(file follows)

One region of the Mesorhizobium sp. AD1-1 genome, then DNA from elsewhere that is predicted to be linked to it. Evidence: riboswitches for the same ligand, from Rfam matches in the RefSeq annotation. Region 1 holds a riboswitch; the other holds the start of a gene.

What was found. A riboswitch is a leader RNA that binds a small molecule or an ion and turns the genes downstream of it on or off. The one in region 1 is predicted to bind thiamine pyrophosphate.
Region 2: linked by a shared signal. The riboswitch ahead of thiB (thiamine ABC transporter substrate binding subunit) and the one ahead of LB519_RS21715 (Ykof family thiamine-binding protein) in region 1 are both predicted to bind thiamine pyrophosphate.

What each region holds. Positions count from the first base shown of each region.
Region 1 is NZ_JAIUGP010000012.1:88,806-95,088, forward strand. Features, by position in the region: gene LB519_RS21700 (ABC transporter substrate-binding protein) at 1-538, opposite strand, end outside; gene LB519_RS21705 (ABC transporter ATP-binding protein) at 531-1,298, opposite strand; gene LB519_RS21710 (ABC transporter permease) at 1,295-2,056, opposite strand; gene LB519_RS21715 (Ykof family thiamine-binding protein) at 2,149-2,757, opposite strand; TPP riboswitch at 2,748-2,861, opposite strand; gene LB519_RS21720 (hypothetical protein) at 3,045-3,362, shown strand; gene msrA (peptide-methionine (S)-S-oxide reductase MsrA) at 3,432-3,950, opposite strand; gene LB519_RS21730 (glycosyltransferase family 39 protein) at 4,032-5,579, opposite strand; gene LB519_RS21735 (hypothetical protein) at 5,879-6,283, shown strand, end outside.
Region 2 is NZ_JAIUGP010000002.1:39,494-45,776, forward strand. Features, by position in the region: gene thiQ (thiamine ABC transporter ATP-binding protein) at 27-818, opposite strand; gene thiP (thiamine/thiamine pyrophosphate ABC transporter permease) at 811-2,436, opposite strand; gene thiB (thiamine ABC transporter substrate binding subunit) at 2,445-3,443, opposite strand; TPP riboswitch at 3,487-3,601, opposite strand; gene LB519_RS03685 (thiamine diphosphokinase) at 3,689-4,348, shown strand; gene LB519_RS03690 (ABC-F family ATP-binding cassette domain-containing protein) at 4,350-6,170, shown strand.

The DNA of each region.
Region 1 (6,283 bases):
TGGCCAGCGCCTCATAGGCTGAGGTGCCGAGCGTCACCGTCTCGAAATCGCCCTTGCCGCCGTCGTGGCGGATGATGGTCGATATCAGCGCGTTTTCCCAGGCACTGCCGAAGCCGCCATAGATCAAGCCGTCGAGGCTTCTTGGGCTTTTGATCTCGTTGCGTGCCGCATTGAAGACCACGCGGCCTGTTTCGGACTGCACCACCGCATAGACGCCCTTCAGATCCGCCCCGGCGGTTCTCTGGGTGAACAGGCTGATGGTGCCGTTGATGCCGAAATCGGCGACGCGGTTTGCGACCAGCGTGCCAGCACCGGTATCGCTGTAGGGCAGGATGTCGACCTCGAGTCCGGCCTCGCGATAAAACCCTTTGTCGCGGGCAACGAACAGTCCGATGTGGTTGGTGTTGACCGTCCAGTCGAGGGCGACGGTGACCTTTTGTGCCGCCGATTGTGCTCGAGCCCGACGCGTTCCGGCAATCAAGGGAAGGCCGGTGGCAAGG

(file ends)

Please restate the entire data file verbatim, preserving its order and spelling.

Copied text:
One region of the Mesorhizobium sp. AD1-1 genome, then DNA from elsewhere that is predicted to be linked to it. Evidence: riboswitches for the same ligand, from Rfam matches in the RefSeq annotation. Region 1 holds a riboswitch; the other holds the start of a gene.

What was found. A riboswitch is a leader RNA that binds a small molecule or an ion and turns the genes downstream of it on or off. The one in region 1 is predicted to bind thiamine pyrophosphate.
Region 2: linked by a shared signal. The riboswitch ahead of thiB (thiamine ABC transporter substrate binding subunit) and the one ahead of LB519_RS21715 (Ykof family thiamine-binding protein) in region 1 are both predicted to bind thiamine pyrophosphate.

What each region holds. Positions count from the first base shown of each region.
Region 1 is NZ_JAIUGP010000012.1:88,806-95,088, forward strand. Features, by position in the region: gene LB519_RS21700 (ABC transporter substrate-binding protein) at 1-538, opposite strand, end outside; gene LB519_RS21705 (ABC transporter ATP-binding protein) at 531-1,298, opposite strand; gene LB519_RS21710 (ABC transporter permease) at 1,295-2,056, opposite strand; gene LB519_RS21715 (Ykof family thiamine-binding protein) at 2,149-2,757, opposite strand; TPP riboswitch at 2,748-2,861, opposite strand; gene LB519_RS21720 (hypothetical protein) at 3,045-3,362, shown strand; gene msrA (peptide-methionine (S)-S-oxide reductase MsrA) at 3,432-3,950, opposite strand; gene LB519_RS21730 (glycosyltransferase family 39 protein) at 4,032-5,579, opposite strand; gene LB519_RS21735 (hypothetical protein) at 5,879-6,283, shown strand, end outside.
Region 2 is NZ_JAIUGP010000002.1:39,494-45,776, forward strand. Features, by position in the region: gene thiQ (thiamine ABC transporter ATP-binding protein) at 27-818, opposite strand; gene thiP (thiamine/thiamine pyrophosphate ABC transporter permease) at 811-2,436, opposite strand; gene thiB (thiamine ABC transporter substrate binding subunit) at 2,445-3,443, opposite strand; TPP riboswitch at 3,487-3,601, opposite strand; gene LB519_RS03685 (thiamine diphosphokinase) at 3,689-4,348, shown strand; gene LB519_RS03690 (ABC-F family ATP-binding cassette domain-containing protein) at 4,350-6,170, shown strand.

The DNA of each region.
Region 1 (6,283 bases):
TGGCCAGCGCCTCATAGGCTGAGGTGCCGAGCGTCACCGTCTCGAAATCGCCCTTGCCGCCGTCGTGGCGGATGATGGTCGATATCAGCGCGTTTTCCCAGGCACTGCCGAAGCCGCCATAGATCAAGCCGTCGAGGCTTCTTGGGCTTTTGATCTCGTTGCGTGCCGCATTGAAGACCACGCGGCCTGTTTCGGACTGCACCACCGCATAGACGCCCTTCAGATCCGCCCCGGCGGTTCTCTGGGTGAACAGGCTGATGGTGCCGTTGATGCCGAAATCGGCGACGCGGTTTGCGACCAGCGTGCCAGCACCGGTATCGCTGTAGGGCAGGATGTCGACCTCGAGTCCGGCCTCGCGATAAAACCCTTTGTCGCGGGCAACGAACAGTCCGATGTGGTTGGTGTTGACCGTCCAGTCGAGGGCGACGGTGACCTTTTGTGCCGCCGATTGTGCTCGAGCCCGACGCGTTCCGGCAATCAAGGGAAGGCCGGTGGCAAGG